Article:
Molokai History:

(taken from “Father Damien’s Letters”, Congregation of the Sacred Hearts SS.CC., Rome, 2017)

Letter dated August, 1873 from Fr. Damien at Kalawao to his Superior General:

With compassion for the unfortunate, Divine Providence has seen fit to cast her eyes upon your unworthy servant to offer pastoral care at the famous hospital for people with leprosy. Our Government has been obligated to establish this hospital for the preservation of the whole archipelago from contagion. I take the liberty, therefore, to address these lines to you in my capacity as pastor of an exceptional parish of 800 lepers of whom very close to a half are now Catholic.

I will tell you first how I came here and got established. On the island of Molokai, there was never a resident priest. In 1865, the Government was sending the first lepers into this corner of the island separated by high, impassable mountains; in a short time, there were about 300. Once or twice a year, Father Raymond went to visit the Catholics. The poor Christians, half of them dying, made loud cries to have a priest with them. Thus for seven years many unfortunates died without receiving either baptism or the sacraments of the dying. Last Spring, our new Government taking public health into consideration, wanted to purge all the islands of this terrible malady. By order of the Board of Health, all who had leprosy in the country were rounded up and sent to this hospital as to a state prison. They are today 800. Guess how many more there will be.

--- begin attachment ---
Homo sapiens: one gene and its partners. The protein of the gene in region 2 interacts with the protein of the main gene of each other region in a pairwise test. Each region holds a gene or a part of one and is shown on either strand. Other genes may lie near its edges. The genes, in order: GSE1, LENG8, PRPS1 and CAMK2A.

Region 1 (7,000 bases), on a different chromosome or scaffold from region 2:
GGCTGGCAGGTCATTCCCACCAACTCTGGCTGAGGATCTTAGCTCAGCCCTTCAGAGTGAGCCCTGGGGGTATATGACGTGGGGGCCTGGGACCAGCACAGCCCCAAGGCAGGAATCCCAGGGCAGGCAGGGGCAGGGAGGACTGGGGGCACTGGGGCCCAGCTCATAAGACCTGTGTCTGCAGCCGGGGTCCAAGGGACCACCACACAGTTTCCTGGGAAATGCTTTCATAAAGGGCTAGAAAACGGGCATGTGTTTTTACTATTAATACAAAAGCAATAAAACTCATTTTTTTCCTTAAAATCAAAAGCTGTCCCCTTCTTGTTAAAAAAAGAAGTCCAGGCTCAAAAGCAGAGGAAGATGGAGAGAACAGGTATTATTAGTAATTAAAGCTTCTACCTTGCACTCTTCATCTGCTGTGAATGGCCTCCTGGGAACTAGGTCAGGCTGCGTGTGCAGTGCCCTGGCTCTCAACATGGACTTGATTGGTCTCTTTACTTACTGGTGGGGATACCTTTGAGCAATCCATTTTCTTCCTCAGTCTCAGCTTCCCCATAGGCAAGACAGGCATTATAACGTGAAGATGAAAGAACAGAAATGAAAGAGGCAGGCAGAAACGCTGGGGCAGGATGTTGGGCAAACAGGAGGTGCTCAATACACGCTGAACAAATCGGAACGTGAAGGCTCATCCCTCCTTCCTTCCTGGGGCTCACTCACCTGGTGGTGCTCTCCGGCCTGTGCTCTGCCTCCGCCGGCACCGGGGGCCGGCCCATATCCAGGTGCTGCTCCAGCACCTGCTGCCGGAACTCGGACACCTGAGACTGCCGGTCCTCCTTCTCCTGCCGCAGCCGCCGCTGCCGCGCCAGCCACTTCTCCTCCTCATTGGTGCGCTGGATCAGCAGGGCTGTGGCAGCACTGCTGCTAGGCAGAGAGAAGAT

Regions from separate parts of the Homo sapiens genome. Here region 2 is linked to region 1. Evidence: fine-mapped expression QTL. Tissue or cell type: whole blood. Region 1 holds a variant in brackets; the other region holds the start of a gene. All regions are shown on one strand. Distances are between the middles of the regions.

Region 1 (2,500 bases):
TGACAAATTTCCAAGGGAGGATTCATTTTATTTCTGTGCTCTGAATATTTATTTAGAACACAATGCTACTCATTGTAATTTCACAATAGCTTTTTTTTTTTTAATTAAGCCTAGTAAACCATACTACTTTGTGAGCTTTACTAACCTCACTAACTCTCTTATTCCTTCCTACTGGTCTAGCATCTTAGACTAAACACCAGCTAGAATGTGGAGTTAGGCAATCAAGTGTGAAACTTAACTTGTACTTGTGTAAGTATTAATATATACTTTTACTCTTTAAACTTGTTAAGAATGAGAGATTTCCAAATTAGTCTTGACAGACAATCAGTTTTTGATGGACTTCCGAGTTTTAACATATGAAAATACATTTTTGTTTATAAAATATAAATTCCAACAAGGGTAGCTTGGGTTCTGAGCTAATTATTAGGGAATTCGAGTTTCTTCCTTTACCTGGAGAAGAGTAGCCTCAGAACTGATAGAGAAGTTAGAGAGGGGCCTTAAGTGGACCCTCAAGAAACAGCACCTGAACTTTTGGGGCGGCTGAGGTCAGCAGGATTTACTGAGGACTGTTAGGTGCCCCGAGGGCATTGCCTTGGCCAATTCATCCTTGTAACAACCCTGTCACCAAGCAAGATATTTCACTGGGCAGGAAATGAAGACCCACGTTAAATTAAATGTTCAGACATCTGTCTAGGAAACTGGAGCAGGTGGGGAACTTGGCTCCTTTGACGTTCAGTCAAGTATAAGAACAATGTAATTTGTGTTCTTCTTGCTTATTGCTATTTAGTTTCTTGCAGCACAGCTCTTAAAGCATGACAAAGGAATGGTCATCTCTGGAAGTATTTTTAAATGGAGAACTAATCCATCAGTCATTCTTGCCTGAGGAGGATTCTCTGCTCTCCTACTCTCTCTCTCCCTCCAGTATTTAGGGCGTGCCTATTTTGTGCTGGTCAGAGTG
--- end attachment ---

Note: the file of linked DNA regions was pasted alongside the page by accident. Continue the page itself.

(to be continued)

Blessings, pono and pule!

Fr. Brian,